Objecting to remote trials & masks- Fairfax criminal lawyer comments
Objecting to remote trials and masks is vital in Virginia courts, says Fairfax criminal lawyer
Objecting is part of the toolkit of a trial lawyer. As a Fairfax criminal lawyer, I know that non-jury trials are resuming this week in most Virginia counties, while jury trials are on hold, during Covid-19. For courts not resuming most trials, they are expected to resume starting June 8, 2020. The counties where I practice that are resuming non-jury trials this week include Fairfax County (with selected cases reset in Fairfax, to limit the number of people entering the courthouse) and Loudoun. The remaining Northern Virginia courthouses are generally waiting to resume non-jury trials June 8, where essential non-jury trials and other proceedings continue at all courthouses (for instance protective order hearings, bond hearings, and various other proceedings with incarcerated individuals).
Objecting to remote proceedings when the Virginia criminal defendant is not incarcerated
Judges and many lawyers and criminal defendants in Fairfax court and beyond prefer proceeding with remote court proceedings (for instance via Webex or telephone) over in-person proceedings. Doing so is a balance between wanting to limit the spread of the coronavirus, avoiding lost focus by testifying parties preoccupied with possible Covid-19 infection if required to visit the courthouse, and barring courthouse visitors exhibiting possible coronavirus symptoms or who may have been with people or at places with increased risk of the virus; and wanting to enable pretrial proceedings to resume, provide for speedy felony and misdemeanor trials under the Sixth Amendment and Virginia Code, and assure that judicial and time resources are available to try cases with floodgates opening to previously delayed trials on top of new criminal prosecutions. Objecting to such proceedings as needed is critical.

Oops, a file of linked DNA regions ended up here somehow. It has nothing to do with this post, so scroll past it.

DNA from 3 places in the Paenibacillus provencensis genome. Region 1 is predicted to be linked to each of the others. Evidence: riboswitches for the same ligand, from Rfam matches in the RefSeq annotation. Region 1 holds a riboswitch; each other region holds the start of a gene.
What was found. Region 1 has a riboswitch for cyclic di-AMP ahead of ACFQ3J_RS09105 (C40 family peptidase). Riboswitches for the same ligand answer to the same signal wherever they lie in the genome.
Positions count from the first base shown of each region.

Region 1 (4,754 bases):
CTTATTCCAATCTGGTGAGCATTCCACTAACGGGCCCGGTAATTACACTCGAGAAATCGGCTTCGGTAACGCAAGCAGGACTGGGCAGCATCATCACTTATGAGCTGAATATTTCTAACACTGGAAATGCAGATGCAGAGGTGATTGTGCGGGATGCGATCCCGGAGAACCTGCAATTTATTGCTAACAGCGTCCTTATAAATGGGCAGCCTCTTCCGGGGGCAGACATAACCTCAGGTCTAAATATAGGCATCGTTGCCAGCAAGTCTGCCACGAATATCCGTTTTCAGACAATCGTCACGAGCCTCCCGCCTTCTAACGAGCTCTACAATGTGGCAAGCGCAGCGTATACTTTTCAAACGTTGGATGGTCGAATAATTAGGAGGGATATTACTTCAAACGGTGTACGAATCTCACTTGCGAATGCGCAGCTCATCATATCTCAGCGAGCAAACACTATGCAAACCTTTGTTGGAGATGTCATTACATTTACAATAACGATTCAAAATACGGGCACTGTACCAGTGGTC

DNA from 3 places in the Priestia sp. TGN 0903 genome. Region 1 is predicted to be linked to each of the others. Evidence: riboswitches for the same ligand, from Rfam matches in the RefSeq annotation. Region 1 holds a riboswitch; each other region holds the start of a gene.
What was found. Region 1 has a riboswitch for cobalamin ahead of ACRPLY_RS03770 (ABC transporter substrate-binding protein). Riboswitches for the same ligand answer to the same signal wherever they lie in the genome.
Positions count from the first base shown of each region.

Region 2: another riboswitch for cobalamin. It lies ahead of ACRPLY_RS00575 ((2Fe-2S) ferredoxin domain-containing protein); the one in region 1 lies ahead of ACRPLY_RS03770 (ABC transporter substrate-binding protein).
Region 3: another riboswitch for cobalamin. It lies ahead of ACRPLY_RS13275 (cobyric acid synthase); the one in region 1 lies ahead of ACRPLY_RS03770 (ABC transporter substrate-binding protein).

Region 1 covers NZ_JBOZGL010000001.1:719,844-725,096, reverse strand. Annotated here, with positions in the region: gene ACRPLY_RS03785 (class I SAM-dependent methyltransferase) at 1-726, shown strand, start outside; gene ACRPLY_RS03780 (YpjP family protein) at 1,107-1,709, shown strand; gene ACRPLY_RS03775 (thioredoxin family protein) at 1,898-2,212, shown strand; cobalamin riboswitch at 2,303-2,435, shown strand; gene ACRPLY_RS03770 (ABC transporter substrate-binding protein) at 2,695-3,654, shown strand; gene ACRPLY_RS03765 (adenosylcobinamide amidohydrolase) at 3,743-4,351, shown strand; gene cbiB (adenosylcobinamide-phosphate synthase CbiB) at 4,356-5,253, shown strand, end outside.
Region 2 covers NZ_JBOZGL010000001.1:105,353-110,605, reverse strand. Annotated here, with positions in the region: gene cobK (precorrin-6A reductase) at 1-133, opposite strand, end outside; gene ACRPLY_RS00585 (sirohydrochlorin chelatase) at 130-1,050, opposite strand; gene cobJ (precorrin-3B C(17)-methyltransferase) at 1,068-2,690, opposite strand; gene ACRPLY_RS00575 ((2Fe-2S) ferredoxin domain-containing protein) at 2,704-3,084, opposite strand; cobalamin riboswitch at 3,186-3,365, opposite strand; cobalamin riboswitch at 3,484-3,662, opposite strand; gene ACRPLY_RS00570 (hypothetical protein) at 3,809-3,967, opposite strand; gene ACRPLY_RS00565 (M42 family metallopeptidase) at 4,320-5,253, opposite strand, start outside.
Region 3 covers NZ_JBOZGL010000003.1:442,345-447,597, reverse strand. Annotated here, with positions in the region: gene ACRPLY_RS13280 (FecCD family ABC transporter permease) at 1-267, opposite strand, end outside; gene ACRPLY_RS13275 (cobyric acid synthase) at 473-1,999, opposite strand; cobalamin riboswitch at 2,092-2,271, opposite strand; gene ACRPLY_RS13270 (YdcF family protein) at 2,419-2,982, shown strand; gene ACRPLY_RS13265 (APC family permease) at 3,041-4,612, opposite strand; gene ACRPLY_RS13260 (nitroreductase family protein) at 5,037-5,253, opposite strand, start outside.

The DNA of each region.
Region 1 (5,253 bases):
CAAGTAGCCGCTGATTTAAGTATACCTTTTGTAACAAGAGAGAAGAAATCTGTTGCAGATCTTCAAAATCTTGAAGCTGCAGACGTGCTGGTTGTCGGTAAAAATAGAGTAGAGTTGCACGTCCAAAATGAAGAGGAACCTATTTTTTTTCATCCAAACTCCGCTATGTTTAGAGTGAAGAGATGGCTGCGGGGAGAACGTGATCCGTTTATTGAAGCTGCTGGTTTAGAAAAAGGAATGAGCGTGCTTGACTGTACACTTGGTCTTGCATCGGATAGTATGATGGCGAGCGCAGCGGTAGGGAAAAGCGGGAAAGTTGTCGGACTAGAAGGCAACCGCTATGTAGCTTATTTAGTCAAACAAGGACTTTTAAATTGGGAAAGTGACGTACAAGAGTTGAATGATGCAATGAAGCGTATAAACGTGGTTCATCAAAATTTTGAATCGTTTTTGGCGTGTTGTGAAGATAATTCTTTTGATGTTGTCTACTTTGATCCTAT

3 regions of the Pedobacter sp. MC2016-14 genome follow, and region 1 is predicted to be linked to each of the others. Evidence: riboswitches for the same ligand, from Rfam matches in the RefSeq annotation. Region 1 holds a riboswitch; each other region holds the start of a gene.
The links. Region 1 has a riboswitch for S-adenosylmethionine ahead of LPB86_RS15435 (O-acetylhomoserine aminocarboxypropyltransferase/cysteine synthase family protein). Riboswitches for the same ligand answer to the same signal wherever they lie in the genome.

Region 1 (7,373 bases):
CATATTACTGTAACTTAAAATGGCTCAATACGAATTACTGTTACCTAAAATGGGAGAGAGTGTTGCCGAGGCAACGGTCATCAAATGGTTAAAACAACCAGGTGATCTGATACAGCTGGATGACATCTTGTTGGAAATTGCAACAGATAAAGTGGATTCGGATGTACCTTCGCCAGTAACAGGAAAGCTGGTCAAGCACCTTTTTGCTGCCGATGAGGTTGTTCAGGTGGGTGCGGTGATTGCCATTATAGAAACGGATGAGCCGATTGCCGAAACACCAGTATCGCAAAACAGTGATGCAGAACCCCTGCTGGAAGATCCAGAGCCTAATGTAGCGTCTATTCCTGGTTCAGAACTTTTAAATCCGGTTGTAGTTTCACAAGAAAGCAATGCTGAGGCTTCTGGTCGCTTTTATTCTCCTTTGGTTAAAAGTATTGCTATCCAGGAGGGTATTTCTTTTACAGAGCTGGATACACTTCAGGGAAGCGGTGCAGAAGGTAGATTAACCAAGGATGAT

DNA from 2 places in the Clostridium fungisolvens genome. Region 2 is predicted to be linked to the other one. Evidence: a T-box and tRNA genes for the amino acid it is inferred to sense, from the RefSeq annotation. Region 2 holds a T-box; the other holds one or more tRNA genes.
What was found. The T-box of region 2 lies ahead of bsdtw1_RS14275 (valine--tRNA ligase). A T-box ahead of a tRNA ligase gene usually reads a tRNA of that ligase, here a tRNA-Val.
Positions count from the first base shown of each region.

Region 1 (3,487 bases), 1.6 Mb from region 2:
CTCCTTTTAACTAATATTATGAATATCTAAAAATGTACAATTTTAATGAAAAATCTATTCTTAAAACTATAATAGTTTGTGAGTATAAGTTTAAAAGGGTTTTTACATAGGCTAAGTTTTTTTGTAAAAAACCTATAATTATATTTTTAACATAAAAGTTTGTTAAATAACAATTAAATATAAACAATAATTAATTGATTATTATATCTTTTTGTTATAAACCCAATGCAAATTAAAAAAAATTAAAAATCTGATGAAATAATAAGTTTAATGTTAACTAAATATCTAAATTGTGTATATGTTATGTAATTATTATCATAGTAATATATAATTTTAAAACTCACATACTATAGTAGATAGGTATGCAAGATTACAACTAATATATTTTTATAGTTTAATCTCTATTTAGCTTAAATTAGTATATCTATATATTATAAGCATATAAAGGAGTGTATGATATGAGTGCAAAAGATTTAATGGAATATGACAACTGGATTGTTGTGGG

If a criminal defendant is not in jail, s/he has all the more reason to be objecting to remote contested court proceedings when the Court makes them obligatory, and to opt out of remote contested court proceedings when opting out is an option. At the same time, Covid-19 provides opportunities to resolve cases that would have been less available in non-pandemic times. When the parties agree to a resolution that needs to be presented to a judge, then a remote proceeding can be acceptable so long as the judge is expected not to proceed counter to the agreed disposition among the criminal defense side and prosecution / Virginia commonwealth’s attorney’s office.
A remote court proceeding filters out the action, sound and visuals